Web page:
nws watershed dec5

Jacqui Biess with Chi Chi the WWF panda emblem

rq nws watershed dec5

cn rq watershed 1: Jacqui Biess with Chi Chi the WWF panda emblem.

cn rq watershed 2: If it’s yellow let it mellow, if it’s brown flush it down – with non potable water.

Heading: Water warrior bakery.

KAREN WATKINS

Jacqui Biess is among the water warrior businesses who have taken on the challenge of the World Wildlife Fund for Nature (WWF) #WatershedWednesday campaign to provide a taste of Day Zero – the day when the taps run dry. The severe drought has not sunk in for 64 percent of Capetonians to use less than 87 litres per day. And for those who are, one of the toughest areas to save water is in the workplace and shopping malls.

At the #Watershed Wednesday launch on Wednesday November 29 Jacqui said she started Charly’s Bakery with her husband Charly in 1998. She moved into a  Vredehoek house 23 years ago and had to install a pump into the stream bubbling beneath the property. When water restrictions came into effect about 10 years ago she began sharing the supply with surrounding neighbours, now numbering four.

When the City of Cape Town announced emergency level 1 water restrictions she started reusing 45 gallon containers delivered to the bakery and filling them with water from home and using it at the bakery.

Describing herself as a water ninja she took her water saving measures from home into the bakery and her 27 staff. “Capetonians are not making enough effort to save water so I started talking to staff at the bakery trying to persuade people to save,” said Jacqui.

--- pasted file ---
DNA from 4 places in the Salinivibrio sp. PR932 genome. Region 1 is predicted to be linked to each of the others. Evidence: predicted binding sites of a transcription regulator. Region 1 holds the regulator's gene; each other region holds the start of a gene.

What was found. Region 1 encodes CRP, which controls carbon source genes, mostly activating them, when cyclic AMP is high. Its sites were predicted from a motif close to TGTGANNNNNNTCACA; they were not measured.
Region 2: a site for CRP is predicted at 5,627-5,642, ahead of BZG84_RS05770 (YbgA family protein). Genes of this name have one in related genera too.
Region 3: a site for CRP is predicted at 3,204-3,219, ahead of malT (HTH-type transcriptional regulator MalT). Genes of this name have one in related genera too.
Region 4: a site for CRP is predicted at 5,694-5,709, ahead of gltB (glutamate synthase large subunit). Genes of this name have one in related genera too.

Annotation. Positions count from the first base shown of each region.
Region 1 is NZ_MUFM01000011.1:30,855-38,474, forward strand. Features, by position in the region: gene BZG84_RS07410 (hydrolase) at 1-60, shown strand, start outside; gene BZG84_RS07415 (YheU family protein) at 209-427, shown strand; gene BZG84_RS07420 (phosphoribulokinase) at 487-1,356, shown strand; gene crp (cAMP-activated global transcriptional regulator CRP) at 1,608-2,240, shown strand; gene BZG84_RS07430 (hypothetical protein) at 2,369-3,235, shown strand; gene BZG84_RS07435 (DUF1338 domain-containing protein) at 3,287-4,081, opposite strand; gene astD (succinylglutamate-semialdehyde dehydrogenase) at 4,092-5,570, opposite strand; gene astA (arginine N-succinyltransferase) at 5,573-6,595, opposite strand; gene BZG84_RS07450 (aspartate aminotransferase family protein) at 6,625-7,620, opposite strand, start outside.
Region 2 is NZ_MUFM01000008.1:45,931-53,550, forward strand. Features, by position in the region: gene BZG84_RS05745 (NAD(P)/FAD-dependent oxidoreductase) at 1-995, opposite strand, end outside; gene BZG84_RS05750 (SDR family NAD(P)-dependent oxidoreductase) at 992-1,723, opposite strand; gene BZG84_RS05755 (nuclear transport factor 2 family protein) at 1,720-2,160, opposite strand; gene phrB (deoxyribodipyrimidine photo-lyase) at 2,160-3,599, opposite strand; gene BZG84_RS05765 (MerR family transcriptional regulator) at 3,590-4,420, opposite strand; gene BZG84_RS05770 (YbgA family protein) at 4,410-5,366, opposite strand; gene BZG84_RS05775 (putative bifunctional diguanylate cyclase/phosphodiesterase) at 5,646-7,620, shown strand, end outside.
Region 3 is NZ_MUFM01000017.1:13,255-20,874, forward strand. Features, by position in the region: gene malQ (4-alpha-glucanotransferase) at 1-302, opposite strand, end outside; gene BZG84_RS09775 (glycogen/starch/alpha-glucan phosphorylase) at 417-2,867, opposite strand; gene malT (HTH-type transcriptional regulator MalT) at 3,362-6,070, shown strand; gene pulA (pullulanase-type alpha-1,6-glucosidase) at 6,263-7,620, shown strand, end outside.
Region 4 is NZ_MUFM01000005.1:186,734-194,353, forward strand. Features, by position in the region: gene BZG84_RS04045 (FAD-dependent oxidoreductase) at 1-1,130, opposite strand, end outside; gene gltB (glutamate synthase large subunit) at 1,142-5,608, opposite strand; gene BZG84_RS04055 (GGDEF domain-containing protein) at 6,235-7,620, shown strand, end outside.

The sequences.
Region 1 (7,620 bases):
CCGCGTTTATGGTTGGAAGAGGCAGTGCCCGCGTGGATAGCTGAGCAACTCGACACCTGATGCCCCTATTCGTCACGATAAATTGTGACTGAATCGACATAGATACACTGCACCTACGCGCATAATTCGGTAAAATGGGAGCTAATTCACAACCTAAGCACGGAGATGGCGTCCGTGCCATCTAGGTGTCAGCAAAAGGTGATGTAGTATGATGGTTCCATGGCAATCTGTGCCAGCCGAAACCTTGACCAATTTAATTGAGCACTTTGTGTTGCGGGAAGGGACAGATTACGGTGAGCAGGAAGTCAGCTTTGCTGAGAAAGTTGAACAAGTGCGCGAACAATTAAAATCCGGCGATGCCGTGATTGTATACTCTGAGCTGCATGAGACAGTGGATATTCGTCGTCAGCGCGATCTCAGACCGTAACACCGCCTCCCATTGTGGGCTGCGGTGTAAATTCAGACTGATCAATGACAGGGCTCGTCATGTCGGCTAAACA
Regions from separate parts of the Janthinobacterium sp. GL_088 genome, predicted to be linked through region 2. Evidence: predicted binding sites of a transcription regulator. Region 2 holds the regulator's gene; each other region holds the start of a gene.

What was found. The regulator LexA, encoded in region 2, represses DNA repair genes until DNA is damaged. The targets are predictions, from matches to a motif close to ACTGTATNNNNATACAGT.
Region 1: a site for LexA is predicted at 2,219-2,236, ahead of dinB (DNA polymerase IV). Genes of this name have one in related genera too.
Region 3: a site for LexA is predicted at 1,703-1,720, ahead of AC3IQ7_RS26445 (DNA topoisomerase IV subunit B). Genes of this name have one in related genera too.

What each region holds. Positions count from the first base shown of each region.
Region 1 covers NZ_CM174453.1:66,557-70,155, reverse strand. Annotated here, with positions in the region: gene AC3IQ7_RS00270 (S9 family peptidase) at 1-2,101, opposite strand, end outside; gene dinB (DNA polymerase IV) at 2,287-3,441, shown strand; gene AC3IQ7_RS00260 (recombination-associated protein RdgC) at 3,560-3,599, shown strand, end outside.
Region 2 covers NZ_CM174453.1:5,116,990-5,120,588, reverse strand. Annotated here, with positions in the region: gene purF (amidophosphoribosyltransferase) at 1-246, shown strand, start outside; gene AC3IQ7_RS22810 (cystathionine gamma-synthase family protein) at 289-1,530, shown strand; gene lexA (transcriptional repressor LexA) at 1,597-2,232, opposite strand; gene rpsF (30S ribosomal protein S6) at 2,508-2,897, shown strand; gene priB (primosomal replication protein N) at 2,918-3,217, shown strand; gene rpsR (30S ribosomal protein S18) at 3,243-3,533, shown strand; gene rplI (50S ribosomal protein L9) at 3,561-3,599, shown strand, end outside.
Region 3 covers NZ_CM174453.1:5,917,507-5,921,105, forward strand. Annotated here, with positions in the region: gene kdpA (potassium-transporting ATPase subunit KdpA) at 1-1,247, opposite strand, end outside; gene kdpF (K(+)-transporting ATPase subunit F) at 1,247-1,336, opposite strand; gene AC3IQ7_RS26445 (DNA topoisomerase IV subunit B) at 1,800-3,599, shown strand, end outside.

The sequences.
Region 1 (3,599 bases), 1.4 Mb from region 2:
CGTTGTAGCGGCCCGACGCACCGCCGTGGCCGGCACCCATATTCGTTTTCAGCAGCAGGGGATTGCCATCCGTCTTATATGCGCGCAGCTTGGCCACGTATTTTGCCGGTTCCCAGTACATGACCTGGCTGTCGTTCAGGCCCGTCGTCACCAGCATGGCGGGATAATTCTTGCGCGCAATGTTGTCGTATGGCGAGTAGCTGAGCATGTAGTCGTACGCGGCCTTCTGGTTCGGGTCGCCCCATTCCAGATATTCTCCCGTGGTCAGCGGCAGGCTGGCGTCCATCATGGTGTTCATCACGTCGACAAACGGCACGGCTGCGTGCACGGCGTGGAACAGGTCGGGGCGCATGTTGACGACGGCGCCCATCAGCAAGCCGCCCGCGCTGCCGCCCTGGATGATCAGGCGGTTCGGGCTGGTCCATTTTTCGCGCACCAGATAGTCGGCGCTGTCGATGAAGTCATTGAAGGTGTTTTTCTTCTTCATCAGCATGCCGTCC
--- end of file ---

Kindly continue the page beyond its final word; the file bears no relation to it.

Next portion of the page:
She stuck messages around the bakery: “Our taps will run dry if we do not act now to reduce our water usage”, “A single flush uses five days worth of drinking water”, “We have non potable water and a basin for you to flush a number two”. With each one having three to four wee’s a day, multiplied by 27, that’s a saving of 972 litres each day.

Jacqui says it took some time but everyone is used to it now. “We make sure no water is wasted once. The dish washing water is reused to mop floors, flush toilets or to water the indigenous garden. Staff collect water from hand-washing in a bowl in the sink and only wash their tea or coffee mug once a week. They also collect water not drunk by customers,” says Jacqui.

She says the bakery has always had a strong recycling ethos which is important with visitors who refuse to drink water from the tap and insist on bottled.

Jacqui believes that every business needs a water champion, someone to cajole and nag others. Her housekeeper Kazi Charli has become a water champion in Joe Slovo where she tells taxi drivers not to wash their vehicles. She also helps Jacqui fill the drums. Marifilwe Setong lives in Kayamandi where she nags people to turn off taps or wash their cars.

“We don’t have a choice. We have to change our ways,” she says.    

BLOB As part of WWF South Africa #WatershedWednesday campaign they have launched a Bucket List Challenge competition, which rewards innovative and creative water saving ideas across the country.

They are asking businesses to join them and tell them of their water saving efforts at work by making a one to two minute video spelling out what you are doing and how they face the challenges of doing it.

The competition started on Wednesday November 30 and ends on February 28. The winners will be announced during Earth Hour on 24 March next year.

Contact Roxanne Frizlar on rfrizlar@wwf.org.za or 021 657 6600 and WWF-SA will share the videos on their network and in the media.